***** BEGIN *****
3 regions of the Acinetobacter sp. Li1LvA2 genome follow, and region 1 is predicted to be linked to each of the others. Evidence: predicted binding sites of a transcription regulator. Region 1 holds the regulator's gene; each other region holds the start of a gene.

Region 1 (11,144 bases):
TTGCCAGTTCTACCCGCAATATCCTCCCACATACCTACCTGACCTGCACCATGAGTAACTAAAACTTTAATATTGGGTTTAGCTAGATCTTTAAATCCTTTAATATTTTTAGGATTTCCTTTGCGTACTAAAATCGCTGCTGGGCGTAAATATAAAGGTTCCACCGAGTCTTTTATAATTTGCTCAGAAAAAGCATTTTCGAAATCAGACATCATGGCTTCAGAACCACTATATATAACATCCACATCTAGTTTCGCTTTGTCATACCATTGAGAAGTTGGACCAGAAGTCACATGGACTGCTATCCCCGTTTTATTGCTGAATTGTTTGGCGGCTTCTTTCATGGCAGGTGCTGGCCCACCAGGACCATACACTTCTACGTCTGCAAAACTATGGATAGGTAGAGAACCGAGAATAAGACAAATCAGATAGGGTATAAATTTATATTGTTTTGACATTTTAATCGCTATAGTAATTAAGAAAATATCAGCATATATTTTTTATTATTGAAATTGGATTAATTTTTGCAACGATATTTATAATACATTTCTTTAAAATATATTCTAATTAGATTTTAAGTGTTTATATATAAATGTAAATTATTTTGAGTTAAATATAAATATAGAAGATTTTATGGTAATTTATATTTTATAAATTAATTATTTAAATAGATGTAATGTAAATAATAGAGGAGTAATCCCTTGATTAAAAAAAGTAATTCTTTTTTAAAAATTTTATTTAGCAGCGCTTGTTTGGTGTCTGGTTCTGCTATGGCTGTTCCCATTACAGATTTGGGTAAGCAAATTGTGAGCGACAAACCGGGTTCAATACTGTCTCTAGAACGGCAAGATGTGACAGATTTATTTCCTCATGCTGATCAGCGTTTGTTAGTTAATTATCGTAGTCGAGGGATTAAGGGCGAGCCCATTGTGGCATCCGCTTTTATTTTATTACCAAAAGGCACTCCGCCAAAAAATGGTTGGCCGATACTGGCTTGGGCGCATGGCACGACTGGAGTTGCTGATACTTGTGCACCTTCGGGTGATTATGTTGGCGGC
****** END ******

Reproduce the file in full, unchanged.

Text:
3 regions of the Acinetobacter sp. Li1LvA2 genome follow, and region 1 is predicted to be linked to each of the others. Evidence: predicted binding sites of a transcription regulator. Region 1 holds the regulator's gene; each other region holds the start of a gene.

Region 1 (11,144 bases):
TTGCCAGTTCTACCCGCAATATCCTCCCACATACCTACCTGACCTGCACCATGAGTAACTAAAACTTTAATATTGGGTTTAGCTAGATCTTTAAATCCTTTAATATTTTTAGGATTTCCTTTGCGTACTAAAATCGCTGCTGGGCGTAAATATAAAGGTTCCACCGAGTCTTTTATAATTTGCTCAGAAAAAGCATTTTCGAAATCAGACATCATGGCTTCAGAACCACTATATATAACATCCACATCTAGTTTCGCTTTGTCATACCATTGAGAAGTTGGACCAGAAGTCACATGGACTGCTATCCCCGTTTTATTGCTGAATTGTTTGGCGGCTTCTTTCATGGCAGGTGCTGGCCCACCAGGACCATACACTTCTACGTCTGCAAAACTATGGATAGGTAGAGAACCGAGAATAAGACAAATCAGATAGGGTATAAATTTATATTGTTTTGACATTTTAATCGCTATAGTAATTAAGAAAATATCAGCATATATTTTTTATTATTGAAATTGGATTAATTTTTGCAACGATATTTATAATACATTTCTTTAAAATATATTCTAATTAGATTTTAAGTGTTTATATATAAATGTAAATTATTTTGAGTTAAATATAAATATAGAAGATTTTATGGTAATTTATATTTTATAAATTAATTATTTAAATAGATGTAATGTAAATAATAGAGGAGTAATCCCTTGATTAAAAAAAGTAATTCTTTTTTAAAAATTTTATTTAGCAGCGCTTGTTTGGTGTCTGGTTCTGCTATGGCTGTTCCCATTACAGATTTGGGTAAGCAAATTGTGAGCGACAAACCGGGTTCAATACTGTCTCTAGAACGGCAAGATGTGACAGATTTATTTCCTCATGCTGATCAGCGTTTGTTAGTTAATTATCGTAGTCGAGGGATTAAGGGCGAGCCCATTGTGGCATCCGCTTTTATTTTATTACCAAAAGGCACTCCGCCAAAAAATGGTTGGCCGATACTGGCTTGGGCGCATGGCACGACTGGAGTTGCTGATACTTGTGCACCTTCGGGTGATTATGTTGGCGGC